The first meditation lesson I listened to this year was by Charles Freligh about “10 Principles for Daily Living”. It resonated deeply with my shakuhachi practice, especially when he came to talk about Authenticity.
Authenticity is a combination of vulnerability and courage to show who we really are.
The answer to his question “when do you feel most authentic?” was immediate: “when I play shakuhachi“. At the end of his lesson, I realised that when I practice shakuhachi, I cover all the 10 themes he talked about.
I found it so interesting that I translated his lesson into a “5-steps meaningful (daily) shakuhachi practice”.
More than any year I have been struggling this year with the question of the usefulness of being an artist. The pandemic situation revived in me the urge to do something for others. What could I do as a shakuhachi player?
Insecurity is already part of an artistic life, whether you like it or not. So maybe, as an artist, I was better prepared to deal with the feeling of insecurity caused by the pandemic. This shows us how fragile – and strong- we are. Playing shakuhachi helps me to accept my vulnerability. At the same time, the deep breathing with long breaths quiets my mind and gives me strength. “A long and healthy breathto all” has become my daily prayer. Just blowing one note, RO, is enough to connect to the deep peace inside me. When I play ROBUKI online together with my meditation group, I feel my sense of groundedness increasing, I feel the energy flowing through my body and the negative emotions being chased away.
Connecting to people became suddenly challenging. Coping with the lockdowns and the constant changes of situation throughout the year, months after months, has been really difficult. I am grateful that some of my students followed me online and that I could continue teaching and interacting with them. I am grateful that I got to know new students from different countries. The closing of physical borders opened a digital world of Zoom lessons ; travel issues turned into Internet connection stability and digital sound quality problems ; but still we remain connected and this feels good.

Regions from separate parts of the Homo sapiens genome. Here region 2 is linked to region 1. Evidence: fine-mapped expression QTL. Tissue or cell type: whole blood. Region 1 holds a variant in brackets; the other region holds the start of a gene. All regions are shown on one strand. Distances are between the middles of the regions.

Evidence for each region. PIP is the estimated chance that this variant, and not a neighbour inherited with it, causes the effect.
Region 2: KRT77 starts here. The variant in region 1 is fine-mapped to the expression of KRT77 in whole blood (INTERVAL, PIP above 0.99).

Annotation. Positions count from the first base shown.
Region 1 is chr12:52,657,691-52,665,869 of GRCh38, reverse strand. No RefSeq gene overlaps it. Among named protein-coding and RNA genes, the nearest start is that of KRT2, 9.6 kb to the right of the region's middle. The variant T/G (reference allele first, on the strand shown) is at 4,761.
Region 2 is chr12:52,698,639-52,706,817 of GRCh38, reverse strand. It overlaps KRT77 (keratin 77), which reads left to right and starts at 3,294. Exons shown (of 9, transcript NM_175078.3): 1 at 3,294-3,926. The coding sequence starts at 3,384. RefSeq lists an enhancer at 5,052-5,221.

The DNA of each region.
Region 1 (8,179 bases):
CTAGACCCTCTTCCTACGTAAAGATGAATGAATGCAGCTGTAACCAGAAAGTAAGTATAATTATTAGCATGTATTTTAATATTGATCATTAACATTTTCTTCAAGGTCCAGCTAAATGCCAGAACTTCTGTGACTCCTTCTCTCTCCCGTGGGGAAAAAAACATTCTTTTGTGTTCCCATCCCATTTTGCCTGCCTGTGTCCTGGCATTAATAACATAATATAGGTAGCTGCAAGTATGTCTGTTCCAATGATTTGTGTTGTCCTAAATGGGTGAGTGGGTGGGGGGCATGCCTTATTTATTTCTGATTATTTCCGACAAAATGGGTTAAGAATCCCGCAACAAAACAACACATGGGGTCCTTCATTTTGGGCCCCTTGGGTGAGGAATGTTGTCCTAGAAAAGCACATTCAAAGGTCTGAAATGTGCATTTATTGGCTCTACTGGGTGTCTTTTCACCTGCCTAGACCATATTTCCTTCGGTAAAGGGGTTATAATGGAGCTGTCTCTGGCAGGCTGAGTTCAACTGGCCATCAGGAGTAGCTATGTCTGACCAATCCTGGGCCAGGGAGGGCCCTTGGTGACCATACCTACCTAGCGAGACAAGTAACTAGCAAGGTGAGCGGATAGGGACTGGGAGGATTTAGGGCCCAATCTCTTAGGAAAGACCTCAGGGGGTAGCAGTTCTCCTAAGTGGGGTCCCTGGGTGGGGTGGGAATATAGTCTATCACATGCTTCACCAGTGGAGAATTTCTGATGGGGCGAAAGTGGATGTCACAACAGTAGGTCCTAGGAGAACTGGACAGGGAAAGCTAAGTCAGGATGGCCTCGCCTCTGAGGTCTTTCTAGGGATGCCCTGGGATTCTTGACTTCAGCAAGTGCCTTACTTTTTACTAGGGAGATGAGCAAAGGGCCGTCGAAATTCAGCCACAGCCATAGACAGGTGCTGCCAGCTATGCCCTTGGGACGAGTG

As a teacher, my best reward is when I hear students connect deeply to the shakuhachi. It can be during a few notes or an entire piece and it has nothing to do with technical level. During these magical moments, it doesn’t matter that the sound travels through the microphone and speakers of the computer: it just goes directly from heart to heart.
2020 = SHARE
So what could I do? Nothing else but keeping on doing my work, as good as I can. Teach, compose, inspire, send good vibes and share shakuhachi music. SHARE has been my main goal for 2020, the one I set at the beginning of the year in January, it has been my mantra, my good resolution. I am grateful I had one because it truly helped me through the year. Although it turned out differently from my intention in January, things happened that not had happened without the current situation.
A bit more than a month ago, I released a booklet for beginners made of simplified versions of four short honkyoku. To celebrate the 4th anniversary of this blog on December 13th, I will be giving a ZOOM presentation about one of them, Yamato Choshi. My wish is to explain how to go from the simplified to the full version of this piece. I will be introducing along the Hijiri-Kai style. The presentation will be followed by a Q&A. To register, contact me or scroll down.
A few weeks after I released this booklet, I found this quote, from one of the greatest shakuhachi masters, Yokoyama Katsuya:
“It is important to grasp the main themes and melodies of a piece without getting lost or caught up in the pursuit of various techniques and minor themes.”
“Grasping the main themes and melodies” is exactly what my booklet for beginners is about. I think that it is not always easy to identify them when you are a beginner. The Japanese musical notation is very often seen as challenging. Actually, what is challenging is to notate a honkyoku! As Yokoyama Sensei writes:
“Honkyoku are alive. It is very difficult to capture them on paper. Honkyoku sheet music is like a snapshot of but one aspect of the piece. It is helpful in giving us an idea of what the song is about, but it cannot come close to describing the totality.”
But what is a honkyoku at the first place? Here is a definition by Yokoyama Sensei:
An original composition for shakuhachi and string quartet
How do you compose new music for a traditional instrument like shakuhachi? Do you take your inspiration from the traditional repertoire? Do you think of a Western flute and adapt your composition to be played by a shakuhachi? Do you need to play the instrument yourself or do you collaborate with a specialist of the instrument?